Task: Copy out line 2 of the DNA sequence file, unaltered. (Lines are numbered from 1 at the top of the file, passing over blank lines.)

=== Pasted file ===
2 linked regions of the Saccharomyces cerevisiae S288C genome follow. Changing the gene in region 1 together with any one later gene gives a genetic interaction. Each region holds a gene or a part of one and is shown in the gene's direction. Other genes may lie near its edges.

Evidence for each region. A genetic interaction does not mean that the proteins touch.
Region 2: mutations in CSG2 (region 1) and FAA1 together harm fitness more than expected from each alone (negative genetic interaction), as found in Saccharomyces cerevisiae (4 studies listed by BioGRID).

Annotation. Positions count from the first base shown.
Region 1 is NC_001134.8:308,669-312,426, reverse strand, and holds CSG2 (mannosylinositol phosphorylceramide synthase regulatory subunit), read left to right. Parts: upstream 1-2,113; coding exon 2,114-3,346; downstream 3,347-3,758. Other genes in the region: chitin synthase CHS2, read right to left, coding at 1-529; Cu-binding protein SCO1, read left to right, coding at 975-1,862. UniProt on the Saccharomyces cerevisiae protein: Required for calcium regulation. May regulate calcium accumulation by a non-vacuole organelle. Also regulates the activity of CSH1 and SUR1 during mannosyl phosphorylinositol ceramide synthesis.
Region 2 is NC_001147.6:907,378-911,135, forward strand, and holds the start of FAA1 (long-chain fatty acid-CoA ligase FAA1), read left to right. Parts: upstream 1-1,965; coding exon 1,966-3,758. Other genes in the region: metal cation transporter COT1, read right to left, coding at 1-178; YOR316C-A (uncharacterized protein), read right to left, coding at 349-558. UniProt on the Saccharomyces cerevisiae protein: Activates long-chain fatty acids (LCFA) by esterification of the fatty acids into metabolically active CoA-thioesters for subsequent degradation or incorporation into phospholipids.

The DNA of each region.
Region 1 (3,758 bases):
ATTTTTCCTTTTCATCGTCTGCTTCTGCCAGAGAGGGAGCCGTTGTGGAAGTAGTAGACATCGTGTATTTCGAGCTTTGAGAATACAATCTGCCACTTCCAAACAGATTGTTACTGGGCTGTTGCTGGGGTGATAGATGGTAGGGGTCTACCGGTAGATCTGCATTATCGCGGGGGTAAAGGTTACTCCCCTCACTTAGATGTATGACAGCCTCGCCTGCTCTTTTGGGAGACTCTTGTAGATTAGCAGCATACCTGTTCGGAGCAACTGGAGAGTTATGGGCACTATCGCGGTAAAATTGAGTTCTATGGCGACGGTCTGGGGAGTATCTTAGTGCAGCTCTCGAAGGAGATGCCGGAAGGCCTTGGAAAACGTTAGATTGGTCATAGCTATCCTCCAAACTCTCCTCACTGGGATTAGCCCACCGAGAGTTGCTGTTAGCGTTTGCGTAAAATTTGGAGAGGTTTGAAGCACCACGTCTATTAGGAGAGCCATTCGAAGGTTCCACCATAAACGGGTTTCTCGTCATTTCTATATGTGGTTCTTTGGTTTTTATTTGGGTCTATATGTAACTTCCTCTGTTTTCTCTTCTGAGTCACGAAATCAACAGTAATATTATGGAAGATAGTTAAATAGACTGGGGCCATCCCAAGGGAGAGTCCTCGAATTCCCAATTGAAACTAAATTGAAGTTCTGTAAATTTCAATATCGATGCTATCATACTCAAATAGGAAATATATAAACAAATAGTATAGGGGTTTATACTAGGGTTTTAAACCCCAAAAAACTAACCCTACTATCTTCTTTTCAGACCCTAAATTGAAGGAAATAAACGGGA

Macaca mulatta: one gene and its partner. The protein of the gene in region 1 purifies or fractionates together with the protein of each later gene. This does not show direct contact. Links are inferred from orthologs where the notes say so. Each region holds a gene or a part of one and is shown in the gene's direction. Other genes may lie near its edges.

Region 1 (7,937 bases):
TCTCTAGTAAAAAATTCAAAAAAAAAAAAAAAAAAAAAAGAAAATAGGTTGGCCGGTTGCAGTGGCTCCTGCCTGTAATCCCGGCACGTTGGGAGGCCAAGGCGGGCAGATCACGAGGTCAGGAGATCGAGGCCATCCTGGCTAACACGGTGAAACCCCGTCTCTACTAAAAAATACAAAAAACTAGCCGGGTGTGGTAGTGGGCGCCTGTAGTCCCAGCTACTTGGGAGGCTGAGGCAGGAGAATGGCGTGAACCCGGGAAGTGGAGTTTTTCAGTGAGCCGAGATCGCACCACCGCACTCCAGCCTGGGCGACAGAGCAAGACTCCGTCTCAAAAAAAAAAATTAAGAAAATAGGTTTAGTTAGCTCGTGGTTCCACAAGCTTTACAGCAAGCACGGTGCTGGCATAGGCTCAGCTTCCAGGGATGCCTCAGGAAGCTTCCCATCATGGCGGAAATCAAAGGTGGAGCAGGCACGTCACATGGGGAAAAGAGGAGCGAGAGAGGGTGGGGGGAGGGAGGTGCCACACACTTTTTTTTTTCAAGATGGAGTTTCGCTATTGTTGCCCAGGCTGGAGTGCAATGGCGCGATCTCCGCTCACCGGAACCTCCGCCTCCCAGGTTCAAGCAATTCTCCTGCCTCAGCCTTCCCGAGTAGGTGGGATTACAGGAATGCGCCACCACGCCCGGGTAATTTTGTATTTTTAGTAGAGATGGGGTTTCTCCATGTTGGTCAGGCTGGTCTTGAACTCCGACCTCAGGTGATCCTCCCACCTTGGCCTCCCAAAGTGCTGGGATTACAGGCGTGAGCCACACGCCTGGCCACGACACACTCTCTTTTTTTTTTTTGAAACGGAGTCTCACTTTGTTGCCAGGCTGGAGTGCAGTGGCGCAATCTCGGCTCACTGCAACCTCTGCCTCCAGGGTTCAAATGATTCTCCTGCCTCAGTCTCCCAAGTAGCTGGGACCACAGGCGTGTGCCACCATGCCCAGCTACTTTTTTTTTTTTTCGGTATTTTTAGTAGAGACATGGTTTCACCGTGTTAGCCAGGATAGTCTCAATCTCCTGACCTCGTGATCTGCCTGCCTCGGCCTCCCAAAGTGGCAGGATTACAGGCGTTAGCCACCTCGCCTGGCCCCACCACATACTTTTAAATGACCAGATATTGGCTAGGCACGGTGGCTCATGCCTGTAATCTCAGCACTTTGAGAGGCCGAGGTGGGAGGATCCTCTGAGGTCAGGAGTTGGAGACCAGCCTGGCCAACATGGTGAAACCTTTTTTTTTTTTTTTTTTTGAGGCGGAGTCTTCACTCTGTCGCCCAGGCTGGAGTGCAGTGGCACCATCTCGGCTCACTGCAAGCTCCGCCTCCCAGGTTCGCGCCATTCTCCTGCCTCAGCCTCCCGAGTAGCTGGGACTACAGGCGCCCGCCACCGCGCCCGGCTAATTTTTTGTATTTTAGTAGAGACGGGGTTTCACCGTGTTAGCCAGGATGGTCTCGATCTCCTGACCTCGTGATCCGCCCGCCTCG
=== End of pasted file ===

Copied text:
Evidence for each region. A genetic interaction does not mean that the proteins touch.